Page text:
Organic Flows: AMG has a great track record of increasing organic AUM flow; in fact they typically derive a fair portion of growth from the organic flow in comparison to the investment performance growth. In FY13, AMG had organic inflows of $40.7 billion and $64.4 billion from investment performance - an increase of total AUM by organic flows (meaning external monies coming from existing clients of the asset management business) of 38%. Rolling that growth forward by one quarter to include the most recent quarter ended 3/31/14 and dropping Q4/12 results from the calculation, organic growth remains strong on a rolling FY basis with organic growth growing AUM 41%. Total asset growth for the adjusted time period fell $18 billion or 17% but the composition of growth remained largely unchanged, which speaks to the consistency of composition across a wide spectrum of macro-economic and financial market performance. I'm expecting for FY14 organic growth to more closely resemble the FY2013 performance number - actually slightly exceed it - with a performance of ~$45 billion. The uptick in organic AUM growth will be a result of an uptick in aggregate asset growth, a byproduct of AMG's realization of their first two quarters of full results from recent acquisitions (those two full quarters being Q3/Q4 of 2014 when they expect that have all of their new affiliates online).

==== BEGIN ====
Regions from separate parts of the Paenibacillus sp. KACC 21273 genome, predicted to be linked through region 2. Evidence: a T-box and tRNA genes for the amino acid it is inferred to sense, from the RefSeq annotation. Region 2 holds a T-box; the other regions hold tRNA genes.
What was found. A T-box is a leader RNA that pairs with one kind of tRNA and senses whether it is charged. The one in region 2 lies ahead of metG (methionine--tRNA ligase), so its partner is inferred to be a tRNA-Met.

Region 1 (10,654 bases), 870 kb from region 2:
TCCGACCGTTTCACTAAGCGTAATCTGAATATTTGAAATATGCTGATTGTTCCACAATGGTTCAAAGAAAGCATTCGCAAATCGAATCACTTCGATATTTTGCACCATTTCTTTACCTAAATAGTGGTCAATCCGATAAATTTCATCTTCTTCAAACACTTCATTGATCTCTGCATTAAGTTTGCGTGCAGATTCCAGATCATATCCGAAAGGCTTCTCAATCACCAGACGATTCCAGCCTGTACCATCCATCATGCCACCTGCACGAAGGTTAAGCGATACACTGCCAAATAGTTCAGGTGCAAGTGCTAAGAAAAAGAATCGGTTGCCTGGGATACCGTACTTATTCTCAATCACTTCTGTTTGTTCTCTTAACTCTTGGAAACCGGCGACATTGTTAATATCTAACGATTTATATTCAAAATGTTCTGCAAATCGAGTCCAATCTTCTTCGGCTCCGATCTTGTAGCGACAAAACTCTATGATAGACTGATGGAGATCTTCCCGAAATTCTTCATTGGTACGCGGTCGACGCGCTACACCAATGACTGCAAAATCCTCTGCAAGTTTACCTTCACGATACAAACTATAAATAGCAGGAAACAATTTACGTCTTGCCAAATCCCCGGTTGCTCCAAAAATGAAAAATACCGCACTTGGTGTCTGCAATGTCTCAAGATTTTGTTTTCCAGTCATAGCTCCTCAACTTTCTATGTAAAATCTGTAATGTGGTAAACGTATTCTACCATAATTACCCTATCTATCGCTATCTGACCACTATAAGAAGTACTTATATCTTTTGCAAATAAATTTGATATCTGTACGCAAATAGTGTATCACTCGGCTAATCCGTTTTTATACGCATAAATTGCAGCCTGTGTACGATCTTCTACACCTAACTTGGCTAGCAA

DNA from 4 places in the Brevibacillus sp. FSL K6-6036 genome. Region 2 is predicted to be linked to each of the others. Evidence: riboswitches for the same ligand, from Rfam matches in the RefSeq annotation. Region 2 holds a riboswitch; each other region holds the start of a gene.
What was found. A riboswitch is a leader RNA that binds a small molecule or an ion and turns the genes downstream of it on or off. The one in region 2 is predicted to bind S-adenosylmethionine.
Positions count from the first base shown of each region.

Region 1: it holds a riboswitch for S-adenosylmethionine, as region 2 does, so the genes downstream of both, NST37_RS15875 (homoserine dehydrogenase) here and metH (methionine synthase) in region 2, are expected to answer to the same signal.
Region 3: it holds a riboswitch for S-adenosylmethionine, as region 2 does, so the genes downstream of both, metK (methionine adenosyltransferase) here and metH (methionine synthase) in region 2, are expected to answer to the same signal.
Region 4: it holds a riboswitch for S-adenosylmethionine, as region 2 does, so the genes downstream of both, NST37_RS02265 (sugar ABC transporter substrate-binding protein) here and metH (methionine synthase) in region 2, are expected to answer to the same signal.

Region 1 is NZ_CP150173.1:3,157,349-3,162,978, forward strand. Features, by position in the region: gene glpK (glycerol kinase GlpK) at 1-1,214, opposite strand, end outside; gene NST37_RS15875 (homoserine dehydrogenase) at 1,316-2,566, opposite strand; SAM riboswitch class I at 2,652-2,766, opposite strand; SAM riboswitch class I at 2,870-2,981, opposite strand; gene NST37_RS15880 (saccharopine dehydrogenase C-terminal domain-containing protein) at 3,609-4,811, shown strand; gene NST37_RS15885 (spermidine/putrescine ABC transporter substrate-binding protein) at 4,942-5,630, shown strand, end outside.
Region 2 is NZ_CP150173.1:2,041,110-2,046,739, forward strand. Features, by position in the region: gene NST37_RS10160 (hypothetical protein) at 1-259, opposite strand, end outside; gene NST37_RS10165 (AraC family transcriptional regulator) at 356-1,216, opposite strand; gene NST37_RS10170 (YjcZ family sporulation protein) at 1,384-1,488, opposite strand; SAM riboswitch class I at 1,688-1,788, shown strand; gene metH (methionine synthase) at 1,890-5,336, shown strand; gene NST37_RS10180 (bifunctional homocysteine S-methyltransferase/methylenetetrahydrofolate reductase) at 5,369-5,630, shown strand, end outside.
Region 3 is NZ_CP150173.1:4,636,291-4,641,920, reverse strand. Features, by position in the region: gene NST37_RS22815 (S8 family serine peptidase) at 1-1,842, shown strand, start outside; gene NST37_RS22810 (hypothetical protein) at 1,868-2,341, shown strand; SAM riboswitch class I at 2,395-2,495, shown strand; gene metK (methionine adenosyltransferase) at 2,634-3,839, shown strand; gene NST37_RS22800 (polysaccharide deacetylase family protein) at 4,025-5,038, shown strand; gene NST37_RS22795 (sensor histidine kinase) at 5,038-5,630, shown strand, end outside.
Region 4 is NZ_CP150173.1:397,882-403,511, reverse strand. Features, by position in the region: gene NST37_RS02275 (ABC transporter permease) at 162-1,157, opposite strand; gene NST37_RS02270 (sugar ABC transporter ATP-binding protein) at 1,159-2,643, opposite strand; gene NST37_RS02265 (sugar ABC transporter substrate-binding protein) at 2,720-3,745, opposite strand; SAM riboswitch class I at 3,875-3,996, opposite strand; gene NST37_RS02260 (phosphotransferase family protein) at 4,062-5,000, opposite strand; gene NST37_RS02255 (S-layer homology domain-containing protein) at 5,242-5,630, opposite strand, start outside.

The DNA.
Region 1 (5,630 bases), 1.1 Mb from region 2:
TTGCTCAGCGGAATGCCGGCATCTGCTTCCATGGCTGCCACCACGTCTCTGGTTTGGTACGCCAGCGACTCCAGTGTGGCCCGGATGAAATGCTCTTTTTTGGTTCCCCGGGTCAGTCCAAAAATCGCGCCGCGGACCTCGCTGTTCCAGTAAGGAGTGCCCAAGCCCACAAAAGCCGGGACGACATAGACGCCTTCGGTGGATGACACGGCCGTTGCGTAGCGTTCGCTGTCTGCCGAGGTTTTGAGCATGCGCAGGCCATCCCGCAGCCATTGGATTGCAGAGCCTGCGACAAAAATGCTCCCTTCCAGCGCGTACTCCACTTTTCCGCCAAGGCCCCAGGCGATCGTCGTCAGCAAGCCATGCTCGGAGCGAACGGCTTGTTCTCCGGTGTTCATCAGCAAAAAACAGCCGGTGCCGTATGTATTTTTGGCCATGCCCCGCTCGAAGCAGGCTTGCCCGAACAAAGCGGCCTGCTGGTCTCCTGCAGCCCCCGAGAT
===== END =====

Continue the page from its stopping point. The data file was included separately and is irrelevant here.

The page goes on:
Investment Activities: As stated in the recent developments and alluded to in the organic growth section, investment activities AUM growth (acquiring new affiliates, expanding the pool of assets) - which will finally reflect results of acquisitions in quarterly performance (again, in Q3/Q4) - should be a huge driver of revenues and AUM growth for the balance of '14 and into the FY15 results. AMG has worked hard to close 4 new affiliates, some with a presence and established growth in markets in which AMG previously had no material derivation of either financial category (specifically Veritas). The company will lean on these affiliates for "external" growth to their top and bottom lines, with this section focused on AUM growth. I'm projecting this to lead to FY15 all-time highs in AUM, revenues, and net income, but for the short term I expect the new developments to help push numbers in Q2/Q3/Q414. AMG added Veritas, EIG Global Energy Partners, River Road Asset Management and SouthernSun Asset Management to their affiliates with SouthernSun and EIG closing at the end of Q1/14, River Road closing at the end of Q2/14, and Veritas closing in Q3/14.